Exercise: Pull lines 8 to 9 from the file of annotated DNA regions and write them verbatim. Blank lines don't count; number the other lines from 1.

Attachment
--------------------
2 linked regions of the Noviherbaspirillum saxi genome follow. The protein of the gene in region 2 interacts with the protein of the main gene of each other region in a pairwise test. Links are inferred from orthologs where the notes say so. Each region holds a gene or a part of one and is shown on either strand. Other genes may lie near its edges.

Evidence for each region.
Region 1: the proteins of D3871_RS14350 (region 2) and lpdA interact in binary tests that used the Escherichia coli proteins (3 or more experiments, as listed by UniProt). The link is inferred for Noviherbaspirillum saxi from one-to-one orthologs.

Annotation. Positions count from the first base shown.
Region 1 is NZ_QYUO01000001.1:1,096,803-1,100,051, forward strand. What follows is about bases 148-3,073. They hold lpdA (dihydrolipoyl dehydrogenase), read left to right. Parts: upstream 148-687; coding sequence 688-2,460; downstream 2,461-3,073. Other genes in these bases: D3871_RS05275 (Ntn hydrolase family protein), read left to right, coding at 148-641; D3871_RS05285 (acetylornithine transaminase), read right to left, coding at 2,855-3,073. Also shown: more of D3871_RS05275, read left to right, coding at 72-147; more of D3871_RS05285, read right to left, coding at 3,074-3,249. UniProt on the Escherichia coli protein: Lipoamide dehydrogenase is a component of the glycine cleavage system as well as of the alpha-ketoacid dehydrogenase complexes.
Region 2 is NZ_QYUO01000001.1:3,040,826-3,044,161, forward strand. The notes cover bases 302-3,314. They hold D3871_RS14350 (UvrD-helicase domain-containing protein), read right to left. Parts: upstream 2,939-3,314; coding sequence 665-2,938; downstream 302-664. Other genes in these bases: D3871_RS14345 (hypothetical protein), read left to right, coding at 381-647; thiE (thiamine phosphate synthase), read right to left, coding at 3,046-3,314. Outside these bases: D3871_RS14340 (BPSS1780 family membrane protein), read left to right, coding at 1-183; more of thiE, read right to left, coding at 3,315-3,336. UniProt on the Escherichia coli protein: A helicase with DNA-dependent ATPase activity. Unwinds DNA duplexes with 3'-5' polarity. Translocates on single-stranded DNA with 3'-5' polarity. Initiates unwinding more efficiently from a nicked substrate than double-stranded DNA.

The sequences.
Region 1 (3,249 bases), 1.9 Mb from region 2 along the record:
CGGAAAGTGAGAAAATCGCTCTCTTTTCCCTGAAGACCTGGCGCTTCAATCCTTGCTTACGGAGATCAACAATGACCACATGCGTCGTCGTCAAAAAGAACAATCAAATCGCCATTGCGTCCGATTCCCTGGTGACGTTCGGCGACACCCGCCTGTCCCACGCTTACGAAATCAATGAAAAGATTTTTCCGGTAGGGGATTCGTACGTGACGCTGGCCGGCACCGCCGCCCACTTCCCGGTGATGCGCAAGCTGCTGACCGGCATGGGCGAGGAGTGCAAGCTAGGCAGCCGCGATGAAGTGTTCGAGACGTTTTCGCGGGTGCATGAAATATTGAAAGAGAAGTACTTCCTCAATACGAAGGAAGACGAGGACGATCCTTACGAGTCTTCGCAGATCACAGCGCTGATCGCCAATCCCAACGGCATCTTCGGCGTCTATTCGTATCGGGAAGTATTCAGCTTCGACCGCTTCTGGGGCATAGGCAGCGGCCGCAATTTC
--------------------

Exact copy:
Region 1 (3,249 bases), 1.9 Mb from region 2 along the record:
CGGAAAGTGAGAAAATCGCTCTCTTTTCCCTGAAGACCTGGCGCTTCAATCCTTGCTTACGGAGATCAACAATGACCACATGCGTCGTCGTCAAAAAGAACAATCAAATCGCCATTGCGTCCGATTCCCTGGTGACGTTCGGCGACACCCGCCTGTCCCACGCTTACGAAATCAATGAAAAGATTTTTCCGGTAGGGGATTCGTACGTGACGCTGGCCGGCACCGCCGCCCACTTCCCGGTGATGCGCAAGCTGCTGACCGGCATGGGCGAGGAGTGCAAGCTAGGCAGCCGCGATGAAGTGTTCGAGACGTTTTCGCGGGTGCATGAAATATTGAAAGAGAAGTACTTCCTCAATACGAAGGAAGACGAGGACGATCCTTACGAGTCTTCGCAGATCACAGCGCTGATCGCCAATCCCAACGGCATCTTCGGCGTCTATTCGTATCGGGAAGTATTCAGCTTCGACCGCTTCTGGGGCATAGGCAGCGGCCGCAATTTC